February 10, 2012
The resume is a strategic document. There is a reason behind the way that it is structured and what is included so you can effectively convey your value to prospective employers. However, there are several things that can absolutely torpedo your résumé if you aren’t aware of them. Here are some pitfalls to avoid:
1) Accidentally revealing your age.
You need to neutralize your resume so you don’t tip your hand on how old you are… both new entrants to the workplace and more mature workers struggle with this issue, and plenty of employers out there have misconceptions about what each generation of workers are capable of doing/not doing. Your goal is to make your career document as neutral as possible. Get into this mindset: If it isn’t on there, it can’ be discriminated against.
You’d be surprised at how many people, including top C+ level executives, are marching around with résumés riddled with errors. Check everything including consistency of use, spelling, punctuation, grammar and formatting. Remember, this is supposed to be your best foot forward, and if you can’t even get that right, that tells a prospective employer that you won’t be doing a better job if you were to become their employee.
3) Lack of focus/one-size-fits-all approach.
The truth of the matter is that résumés have to be highly targeted, laser-precise documents now, given that many employers are using applicant tracking software to scan for relevant keywords. Even if a company isn’t using this filter, you still need to immediately capture their attention and prove your relevancy towards the position opening.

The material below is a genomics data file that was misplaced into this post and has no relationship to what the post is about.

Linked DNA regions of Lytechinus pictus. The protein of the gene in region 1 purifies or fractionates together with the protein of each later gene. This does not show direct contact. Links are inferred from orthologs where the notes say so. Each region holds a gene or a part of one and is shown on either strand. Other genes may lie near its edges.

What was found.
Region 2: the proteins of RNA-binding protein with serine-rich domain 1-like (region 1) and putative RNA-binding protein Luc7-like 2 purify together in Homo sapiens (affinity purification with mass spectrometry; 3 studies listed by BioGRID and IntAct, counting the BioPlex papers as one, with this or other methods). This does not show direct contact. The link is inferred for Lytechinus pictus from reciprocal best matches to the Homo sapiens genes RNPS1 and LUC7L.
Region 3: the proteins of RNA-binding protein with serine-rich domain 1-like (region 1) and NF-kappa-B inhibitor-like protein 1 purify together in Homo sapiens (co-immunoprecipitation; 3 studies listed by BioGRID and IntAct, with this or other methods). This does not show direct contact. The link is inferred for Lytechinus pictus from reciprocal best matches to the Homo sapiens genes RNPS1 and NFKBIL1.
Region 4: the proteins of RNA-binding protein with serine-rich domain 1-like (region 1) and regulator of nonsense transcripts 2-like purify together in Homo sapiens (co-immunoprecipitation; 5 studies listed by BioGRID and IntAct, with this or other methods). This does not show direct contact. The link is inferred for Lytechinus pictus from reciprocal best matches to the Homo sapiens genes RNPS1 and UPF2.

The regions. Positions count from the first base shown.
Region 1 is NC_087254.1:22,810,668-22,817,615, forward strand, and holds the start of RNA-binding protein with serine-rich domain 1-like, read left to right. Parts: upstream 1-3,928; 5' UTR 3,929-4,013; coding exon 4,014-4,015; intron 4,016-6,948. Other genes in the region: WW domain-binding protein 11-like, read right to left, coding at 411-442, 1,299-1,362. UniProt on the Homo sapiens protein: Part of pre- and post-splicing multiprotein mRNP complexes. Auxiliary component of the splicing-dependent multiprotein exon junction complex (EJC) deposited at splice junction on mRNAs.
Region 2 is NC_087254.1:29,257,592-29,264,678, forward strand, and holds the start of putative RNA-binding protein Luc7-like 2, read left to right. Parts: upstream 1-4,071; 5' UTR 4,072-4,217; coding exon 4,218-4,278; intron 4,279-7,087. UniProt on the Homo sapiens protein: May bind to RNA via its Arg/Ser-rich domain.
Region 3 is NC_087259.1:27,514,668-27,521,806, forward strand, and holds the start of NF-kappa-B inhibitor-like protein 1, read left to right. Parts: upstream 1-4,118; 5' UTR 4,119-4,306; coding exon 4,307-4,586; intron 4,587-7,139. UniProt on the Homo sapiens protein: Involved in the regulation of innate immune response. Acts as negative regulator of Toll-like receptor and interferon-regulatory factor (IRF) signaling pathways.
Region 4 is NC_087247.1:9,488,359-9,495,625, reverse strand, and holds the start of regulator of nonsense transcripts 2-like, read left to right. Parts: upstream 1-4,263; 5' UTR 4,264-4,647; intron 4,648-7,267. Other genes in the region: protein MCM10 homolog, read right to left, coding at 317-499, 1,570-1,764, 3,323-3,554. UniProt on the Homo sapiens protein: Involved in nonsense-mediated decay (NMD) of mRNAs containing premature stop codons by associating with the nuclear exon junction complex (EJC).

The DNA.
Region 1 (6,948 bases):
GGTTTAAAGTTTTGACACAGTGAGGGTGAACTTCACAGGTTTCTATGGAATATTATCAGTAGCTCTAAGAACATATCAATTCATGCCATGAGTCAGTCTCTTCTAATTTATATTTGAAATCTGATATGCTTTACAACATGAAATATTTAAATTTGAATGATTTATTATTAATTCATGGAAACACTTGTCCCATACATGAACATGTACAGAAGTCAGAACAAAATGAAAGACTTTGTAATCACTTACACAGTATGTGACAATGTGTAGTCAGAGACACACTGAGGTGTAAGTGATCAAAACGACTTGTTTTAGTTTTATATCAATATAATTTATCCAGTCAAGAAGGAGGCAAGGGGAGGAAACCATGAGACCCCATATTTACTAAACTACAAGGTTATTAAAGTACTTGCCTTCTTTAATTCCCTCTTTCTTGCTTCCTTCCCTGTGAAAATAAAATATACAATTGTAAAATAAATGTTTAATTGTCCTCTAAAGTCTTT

So it is even more critical that you create ‘thematic’ résumés that play up your career strengths. Anyone who has spent time in the workforce likely has several different cards to play out of their deck when it comes to the types of jobs they are targeting. Each one of those fields would be highlighted in a different résumé, and unless my experience directly relates to the document theme, I leave it off. Think relevancy. That brings clarity to the document, and helps you decide the correct keyword cloud to associate with that particular theme. That alone can improve your keyword hits or really hit home to someone reading your résumé that you are a match to their position opening.
Believe it or not, human resource managers will say that cover letters, while maybe not immediately grabbing their attention, are important components of the résumé. It’s like a peanut butter and jelly sandwich – you need to have both to make the magic combination; they simply go together! The résumé are the facts, and the cover letter is the compelling reason of how you are going to help the target company, and why they should hire you. These documents cannot stand alone independent of each other.
5) Leaving yourself open to bias in the résumé review stage.
It’s an uncomfortable fact that in that back room, where the human resource person is sifting through résumés, that personal bias comes into play. It’s difficult to prove, and employers deny it, but the reality is that it DOES happen. Use some critical thought about what you are putting down under your affiliations and involvement section of your résumé. The reasons that someone might toss your résumé out are truly mind-boggling. No matter how innocuous your experience might be, someone else on the other end might misconstrue it.
Did you find this post helpful? Please let us know in the comments section.
Until next time…